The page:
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Moist is a Canadian rock band that originally formed in 1992. It consists of David Usher as lead vocalist, Mark Makoway on lead guitars, Jonathan Gallivan on guitars, Kevin Young on keyboards, Francis Fillion on drums, and Jeff Pearce on bass. Drummer Paul Wilcox left the band just before its hiatus in 2000.[4]

OriginVancouver, British Columbia, Canada
GenresAlternative rock,[1] power pop,[2] grunge[3]
Years active1992–2001, 2013–present
LabelsEMI (1994–2001)
Universal (2014–present)
MembersDavid Usher
Mark Makoway
Kevin Young
Jonathan Gallivan
Francis Fillion
Jeff Pearce
Past membersJamie Kaufmann
Paul Wilcox
Louis Lalancette

After releasing an independent demo cassette in 1993, Moist was signed by EMI Music and released three studio albums throughout the 1990s, becoming a staple of Canadian music culture. Shortly after releasing a compilation album in 2001, the band underwent an unplanned hiatus for over a decade, and then became officially reestablished in June 2013.[5] Shortly after reuniting, the band began work on their fourth studio album, entitled Glory Under Dangerous Skies, which was released on October 7, 2014.




Mark Makoway and Jeff Pearce met while at Queen's University in Kingston, Ontario and then moved to Vancouver where they formed an early incarnation of the group. Kevin Young and David Usher had also moved from Kingston to Vancouver to go to school. The four then formed the first version of Moist, which included drummer Jamie Kaufmann. The band had begun writing songs in November 1992 and played their first gig two months later. Drummer Paul Wilcox replaced Kaufmann in early 1993. In 1993, the band recorded a 9-song demo tape at the 8th Avenue Sound Studio with engineer Kevin Hamilton. Their sound was influenced by contemporary Seattle acts such as Soundgarden, Pearl Jam, Nirvana, Alice in Chains, and Mudhoney.[1] The two-day recording session cost $500 Canadian dollars. The band had 500 copies of the untitled cassette pressed. The band found support from the staff at the flagship Sam the Record Man store in Vancouver. The cassette reached No. 1 on Sam The Record Man's local independent chart. The release was distributed to other stores in the national chain and entered the top 10 on Sam The Record Man's national independent chart. In 1993, Moist signed to EMI Music Publishing Canada. Moist spent much of 1993 touring Canada and writing material for an expanded release. In January 1994, they completed their first full-length album, which cost $3,000 Canadian dollars. The album was titled Silver and released independently on February 8, 1994. After MuchMusic began playing the music video for Moist's lead single "Push" in medium rotation, the album sold almost 6,000 records within six weeks. By March 1994, the band signed with EMI Music Canada.[6] The Silver album went on to sell 400,000 copies in Canada on the strength of the singles "Push", "Silver", and "Believe Me". The band was also successful internationally in the United Kingdom, Germany, and Thailand.[7] That year the band continued to tour around Canada.[8] In 1995, the band won the Juno Award for "Best New Group".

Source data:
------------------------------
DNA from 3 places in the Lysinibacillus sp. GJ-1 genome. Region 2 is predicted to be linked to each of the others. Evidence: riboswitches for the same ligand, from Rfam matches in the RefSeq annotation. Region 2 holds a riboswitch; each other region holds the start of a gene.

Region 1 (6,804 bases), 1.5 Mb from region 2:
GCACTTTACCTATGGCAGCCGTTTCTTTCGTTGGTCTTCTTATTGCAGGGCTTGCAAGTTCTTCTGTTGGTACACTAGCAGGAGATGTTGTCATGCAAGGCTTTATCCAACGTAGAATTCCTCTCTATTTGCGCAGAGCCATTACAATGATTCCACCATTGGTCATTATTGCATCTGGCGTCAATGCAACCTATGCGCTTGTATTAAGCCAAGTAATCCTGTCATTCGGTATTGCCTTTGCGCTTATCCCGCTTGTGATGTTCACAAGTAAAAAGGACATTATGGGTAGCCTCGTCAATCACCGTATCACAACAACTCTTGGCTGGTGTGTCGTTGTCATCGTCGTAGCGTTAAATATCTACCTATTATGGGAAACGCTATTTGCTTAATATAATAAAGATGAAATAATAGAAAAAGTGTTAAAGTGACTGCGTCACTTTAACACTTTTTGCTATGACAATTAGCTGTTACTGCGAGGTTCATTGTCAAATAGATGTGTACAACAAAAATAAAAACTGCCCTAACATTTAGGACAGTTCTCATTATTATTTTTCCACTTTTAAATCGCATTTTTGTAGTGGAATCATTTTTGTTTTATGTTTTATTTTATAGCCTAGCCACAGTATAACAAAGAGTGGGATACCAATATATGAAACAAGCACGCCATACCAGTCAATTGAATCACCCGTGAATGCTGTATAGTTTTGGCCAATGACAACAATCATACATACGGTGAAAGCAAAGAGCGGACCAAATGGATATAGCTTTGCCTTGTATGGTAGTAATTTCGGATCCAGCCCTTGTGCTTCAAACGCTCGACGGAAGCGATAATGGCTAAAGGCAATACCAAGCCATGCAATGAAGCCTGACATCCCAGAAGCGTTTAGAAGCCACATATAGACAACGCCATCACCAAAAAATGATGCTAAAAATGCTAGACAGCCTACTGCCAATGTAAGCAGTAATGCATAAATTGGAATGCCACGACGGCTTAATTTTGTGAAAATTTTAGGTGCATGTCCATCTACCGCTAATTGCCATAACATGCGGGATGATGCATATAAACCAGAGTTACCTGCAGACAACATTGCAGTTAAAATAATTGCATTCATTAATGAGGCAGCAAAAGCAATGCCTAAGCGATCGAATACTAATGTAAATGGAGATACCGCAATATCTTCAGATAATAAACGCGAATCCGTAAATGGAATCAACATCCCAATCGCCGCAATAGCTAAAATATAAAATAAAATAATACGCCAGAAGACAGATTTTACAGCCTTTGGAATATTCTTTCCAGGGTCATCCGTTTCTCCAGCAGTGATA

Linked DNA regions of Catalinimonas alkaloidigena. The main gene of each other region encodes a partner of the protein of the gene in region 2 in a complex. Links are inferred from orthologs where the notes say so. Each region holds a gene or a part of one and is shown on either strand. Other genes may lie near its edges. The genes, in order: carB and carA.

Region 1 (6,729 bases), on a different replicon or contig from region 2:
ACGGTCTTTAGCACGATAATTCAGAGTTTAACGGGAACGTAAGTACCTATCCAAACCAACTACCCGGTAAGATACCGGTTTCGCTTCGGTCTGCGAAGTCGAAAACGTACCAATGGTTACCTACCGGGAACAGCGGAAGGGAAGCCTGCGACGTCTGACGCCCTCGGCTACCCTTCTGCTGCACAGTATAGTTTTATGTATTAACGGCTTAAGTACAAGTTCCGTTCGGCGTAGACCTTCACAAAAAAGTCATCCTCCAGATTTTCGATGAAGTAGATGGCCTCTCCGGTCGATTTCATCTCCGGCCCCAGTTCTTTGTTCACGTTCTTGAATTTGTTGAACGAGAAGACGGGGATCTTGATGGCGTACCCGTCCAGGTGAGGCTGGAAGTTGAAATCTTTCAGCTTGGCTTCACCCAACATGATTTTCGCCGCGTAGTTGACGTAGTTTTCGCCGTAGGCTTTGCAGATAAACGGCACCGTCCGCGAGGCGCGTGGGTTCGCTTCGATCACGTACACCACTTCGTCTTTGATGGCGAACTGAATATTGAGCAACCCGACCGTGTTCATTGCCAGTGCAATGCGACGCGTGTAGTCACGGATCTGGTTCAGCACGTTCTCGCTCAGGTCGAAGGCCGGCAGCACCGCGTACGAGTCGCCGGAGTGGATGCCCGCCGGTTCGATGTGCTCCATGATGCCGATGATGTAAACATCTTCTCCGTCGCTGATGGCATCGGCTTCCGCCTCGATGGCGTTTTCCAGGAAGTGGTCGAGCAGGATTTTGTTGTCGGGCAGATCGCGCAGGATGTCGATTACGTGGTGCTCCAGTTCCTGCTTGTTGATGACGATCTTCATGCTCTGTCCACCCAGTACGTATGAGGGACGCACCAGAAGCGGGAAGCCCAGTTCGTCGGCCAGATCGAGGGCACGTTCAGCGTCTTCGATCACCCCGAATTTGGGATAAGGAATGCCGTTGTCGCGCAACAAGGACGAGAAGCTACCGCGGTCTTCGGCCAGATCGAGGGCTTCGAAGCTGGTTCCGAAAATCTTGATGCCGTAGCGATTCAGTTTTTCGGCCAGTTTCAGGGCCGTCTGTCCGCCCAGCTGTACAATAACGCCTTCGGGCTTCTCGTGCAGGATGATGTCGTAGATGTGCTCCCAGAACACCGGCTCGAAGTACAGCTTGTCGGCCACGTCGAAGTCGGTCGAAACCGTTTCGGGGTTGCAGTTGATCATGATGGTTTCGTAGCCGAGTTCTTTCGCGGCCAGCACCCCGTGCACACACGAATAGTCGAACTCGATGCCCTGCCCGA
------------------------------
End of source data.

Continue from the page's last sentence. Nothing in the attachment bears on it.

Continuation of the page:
Frontman David Usher performing in 2012

In late 1996, Moist released their second album, Creature, to favourable reviews and sales in excess of 300,000 units. The album included the hits "Leave It Alone", "Resurrection", "Tangerine", and "Gasoline", all of which were placed on high rotation on MuchMusic. In addition to these, a remixed version of "Tangerine" became a hit on radio and MuchMusic.

Following the band's second record, David Usher released his first solo album, Little Songs.

In early 1999, the band regrouped to record their third full-length album, the melancholic and soft-toned Mercedes 5 and Dime. The album was released in the summer of 1999 in Canada and later in 2000 in the United States. Singles included "Breathe", "Underground", and "Comes and Goes". While touring in support of the album, drummer Paul Wilcox injured his back, causing him to miss the band's final performances. In December 2000, it was revealed that Wilcox had decided to take a "potential permanent leave from the band." Wilcox never returned to the band and retired from music. The band released a compilation album and DVD in 2001, titled Machine Punch Through,[9] and thereafter unofficially entered a hiatus period that would last 12 years.


David Usher continued to record solo, releasing Morning Orbit in 2001, Hallucinations in 2003, If God Had Curves in 2005, Strange Birds in 2007, Wake Up and Say Goodbye in 2008, The Mile End Sessions in 2010, and Songs from the Last Day on Earth in 2012. Mark Makoway published a guide to the music industry, called The Indie Band Bible, and continued to produce and mix records. Jeff Pearce formed the band RYE, and released the album "Wolves" through Maple Nationwide in 2004. Kevin Young toured with David and worked as a freelance writer.